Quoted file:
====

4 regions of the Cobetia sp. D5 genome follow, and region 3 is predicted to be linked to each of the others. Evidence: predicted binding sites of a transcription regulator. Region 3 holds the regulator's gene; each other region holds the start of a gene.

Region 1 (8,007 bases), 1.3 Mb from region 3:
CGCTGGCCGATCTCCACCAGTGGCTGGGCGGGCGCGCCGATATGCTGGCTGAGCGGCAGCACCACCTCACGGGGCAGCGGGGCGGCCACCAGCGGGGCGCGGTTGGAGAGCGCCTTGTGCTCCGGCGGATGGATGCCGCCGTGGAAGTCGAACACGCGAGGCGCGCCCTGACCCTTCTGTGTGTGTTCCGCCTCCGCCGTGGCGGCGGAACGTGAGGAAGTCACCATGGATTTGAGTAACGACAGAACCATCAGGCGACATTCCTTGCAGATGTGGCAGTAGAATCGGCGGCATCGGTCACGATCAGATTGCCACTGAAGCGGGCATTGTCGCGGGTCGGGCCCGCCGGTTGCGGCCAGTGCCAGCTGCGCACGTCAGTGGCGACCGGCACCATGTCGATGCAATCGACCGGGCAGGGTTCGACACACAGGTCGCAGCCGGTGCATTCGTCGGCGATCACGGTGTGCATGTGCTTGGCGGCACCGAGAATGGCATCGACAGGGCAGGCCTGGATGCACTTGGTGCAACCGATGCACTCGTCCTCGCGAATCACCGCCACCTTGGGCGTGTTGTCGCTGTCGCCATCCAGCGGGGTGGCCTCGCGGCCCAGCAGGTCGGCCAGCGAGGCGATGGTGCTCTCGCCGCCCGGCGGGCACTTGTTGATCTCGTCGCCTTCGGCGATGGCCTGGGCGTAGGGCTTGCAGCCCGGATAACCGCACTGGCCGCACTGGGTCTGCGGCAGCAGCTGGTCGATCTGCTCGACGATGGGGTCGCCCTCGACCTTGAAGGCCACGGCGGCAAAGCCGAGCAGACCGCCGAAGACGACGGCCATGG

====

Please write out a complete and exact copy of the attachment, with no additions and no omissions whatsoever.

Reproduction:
4 regions of the Cobetia sp. D5 genome follow, and region 3 is predicted to be linked to each of the others. Evidence: predicted binding sites of a transcription regulator. Region 3 holds the regulator's gene; each other region holds the start of a gene.

Region 1 (8,007 bases), 1.3 Mb from region 3:
CGCTGGCCGATCTCCACCAGTGGCTGGGCGGGCGCGCCGATATGCTGGCTGAGCGGCAGCACCACCTCACGGGGCAGCGGGGCGGCCACCAGCGGGGCGCGGTTGGAGAGCGCCTTGTGCTCCGGCGGATGGATGCCGCCGTGGAAGTCGAACACGCGAGGCGCGCCCTGACCCTTCTGTGTGTGTTCCGCCTCCGCCGTGGCGGCGGAACGTGAGGAAGTCACCATGGATTTGAGTAACGACAGAACCATCAGGCGACATTCCTTGCAGATGTGGCAGTAGAATCGGCGGCATCGGTCACGATCAGATTGCCACTGAAGCGGGCATTGTCGCGGGTCGGGCCCGCCGGTTGCGGCCAGTGCCAGCTGCGCACGTCAGTGGCGACCGGCACCATGTCGATGCAATCGACCGGGCAGGGTTCGACACACAGGTCGCAGCCGGTGCATTCGTCGGCGATCACGGTGTGCATGTGCTTGGCGGCACCGAGAATGGCATCGACAGGGCAGGCCTGGATGCACTTGGTGCAACCGATGCACTCGTCCTCGCGAATCACCGCCACCTTGGGCGTGTTGTCGCTGTCGCCATCCAGCGGGGTGGCCTCGCGGCCCAGCAGGTCGGCCAGCGAGGCGATGGTGCTCTCGCCGCCCGGCGGGCACTTGTTGATCTCGTCGCCTTCGGCGATGGCCTGGGCGTAGGGCTTGCAGCCCGGATAACCGCACTGGCCGCACTGGGTCTGCGGCAGCAGCTGGTCGATCTGCTCGACGATGGGGTCGCCCTCGACCTTGAAGGCCACGGCGGCAAAGCCGAGCAGACCGCCGAAGACGACGGCCATGG